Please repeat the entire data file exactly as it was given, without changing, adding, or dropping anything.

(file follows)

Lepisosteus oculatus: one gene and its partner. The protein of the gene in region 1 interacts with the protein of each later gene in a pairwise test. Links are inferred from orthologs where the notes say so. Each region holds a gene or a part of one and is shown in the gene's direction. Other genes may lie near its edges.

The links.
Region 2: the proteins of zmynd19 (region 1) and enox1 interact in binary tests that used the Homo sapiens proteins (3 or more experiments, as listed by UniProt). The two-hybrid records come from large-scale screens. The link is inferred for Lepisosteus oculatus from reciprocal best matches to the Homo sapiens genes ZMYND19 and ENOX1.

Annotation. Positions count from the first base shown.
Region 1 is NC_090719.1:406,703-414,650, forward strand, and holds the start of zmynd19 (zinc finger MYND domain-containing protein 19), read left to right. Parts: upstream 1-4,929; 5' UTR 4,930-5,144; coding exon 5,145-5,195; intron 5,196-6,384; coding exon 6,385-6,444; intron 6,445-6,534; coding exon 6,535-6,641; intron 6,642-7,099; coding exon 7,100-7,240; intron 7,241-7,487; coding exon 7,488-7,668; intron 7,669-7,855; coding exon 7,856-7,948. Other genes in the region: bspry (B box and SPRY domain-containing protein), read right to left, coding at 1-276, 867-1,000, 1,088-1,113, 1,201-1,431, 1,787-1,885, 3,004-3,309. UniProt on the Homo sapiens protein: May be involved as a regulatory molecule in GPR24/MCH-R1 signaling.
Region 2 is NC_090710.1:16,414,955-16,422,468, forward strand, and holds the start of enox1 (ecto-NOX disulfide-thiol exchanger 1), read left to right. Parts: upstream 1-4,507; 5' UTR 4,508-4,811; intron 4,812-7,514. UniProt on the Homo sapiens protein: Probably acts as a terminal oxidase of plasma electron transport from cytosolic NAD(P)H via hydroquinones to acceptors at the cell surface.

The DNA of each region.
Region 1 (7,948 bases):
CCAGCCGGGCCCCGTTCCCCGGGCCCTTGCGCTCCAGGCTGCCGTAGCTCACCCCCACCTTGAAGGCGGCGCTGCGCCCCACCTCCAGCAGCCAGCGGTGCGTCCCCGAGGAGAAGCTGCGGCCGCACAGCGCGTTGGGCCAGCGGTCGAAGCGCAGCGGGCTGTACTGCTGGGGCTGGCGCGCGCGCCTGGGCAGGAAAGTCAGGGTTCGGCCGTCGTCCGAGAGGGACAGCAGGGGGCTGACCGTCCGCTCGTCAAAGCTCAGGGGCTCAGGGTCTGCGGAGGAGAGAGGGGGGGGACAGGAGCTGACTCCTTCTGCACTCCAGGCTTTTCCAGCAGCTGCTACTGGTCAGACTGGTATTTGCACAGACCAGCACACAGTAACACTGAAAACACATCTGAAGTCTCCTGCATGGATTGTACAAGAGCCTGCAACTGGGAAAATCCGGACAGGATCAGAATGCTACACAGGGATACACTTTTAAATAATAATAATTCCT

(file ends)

Lepisosteus oculatus: one gene and its partner. The protein of the gene in region 1 interacts with the protein of each later gene in a pairwise test. Links are inferred from orthologs where the notes say so. Each region holds a gene or a part of one and is shown in the gene's direction. Other genes may lie near its edges.

The links.
Region 2: the proteins of zmynd19 (region 1) and enox1 interact in binary tests that used the Homo sapiens proteins (3 or more experiments, as listed by UniProt). The two-hybrid records come from large-scale screens. The link is inferred for Lepisosteus oculatus from reciprocal best matches to the Homo sapiens genes ZMYND19 and ENOX1.

Annotation. Positions count from the first base shown.
Region 1 is NC_090719.1:406,703-414,650, forward strand, and holds the start of zmynd19 (zinc finger MYND domain-containing protein 19), read left to right. Parts: upstream 1-4,929; 5' UTR 4,930-5,144; coding exon 5,145-5,195; intron 5,196-6,384; coding exon 6,385-6,444; intron 6,445-6,534; coding exon 6,535-6,641; intron 6,642-7,099; coding exon 7,100-7,240; intron 7,241-7,487; coding exon 7,488-7,668; intron 7,669-7,855; coding exon 7,856-7,948. Other genes in the region: bspry (B box and SPRY domain-containing protein), read right to left, coding at 1-276, 867-1,000, 1,088-1,113, 1,201-1,431, 1,787-1,885, 3,004-3,309. UniProt on the Homo sapiens protein: May be involved as a regulatory molecule in GPR24/MCH-R1 signaling.
Region 2 is NC_090710.1:16,414,955-16,422,468, forward strand, and holds the start of enox1 (ecto-NOX disulfide-thiol exchanger 1), read left to right. Parts: upstream 1-4,507; 5' UTR 4,508-4,811; intron 4,812-7,514. UniProt on the Homo sapiens protein: Probably acts as a terminal oxidase of plasma electron transport from cytosolic NAD(P)H via hydroquinones to acceptors at the cell surface.

The DNA of each region.
Region 1 (7,948 bases):
CCAGCCGGGCCCCGTTCCCCGGGCCCTTGCGCTCCAGGCTGCCGTAGCTCACCCCCACCTTGAAGGCGGCGCTGCGCCCCACCTCCAGCAGCCAGCGGTGCGTCCCCGAGGAGAAGCTGCGGCCGCACAGCGCGTTGGGCCAGCGGTCGAAGCGCAGCGGGCTGTACTGCTGGGGCTGGCGCGCGCGCCTGGGCAGGAAAGTCAGGGTTCGGCCGTCGTCCGAGAGGGACAGCAGGGGGCTGACCGTCCGCTCGTCAAAGCTCAGGGGCTCAGGGTCTGCGGAGGAGAGAGGGGGGGGACAGGAGCTGACTCCTTCTGCACTCCAGGCTTTTCCAGCAGCTGCTACTGGTCAGACTGGTATTTGCACAGACCAGCACACAGTAACACTGAAAACACATCTGAAGTCTCCTGCATGGATTGTACAAGAGCCTGCAACTGGGAAAATCCGGACAGGATCAGAATGCTACACAGGGATACACTTTTAAATAATAATAATTCCT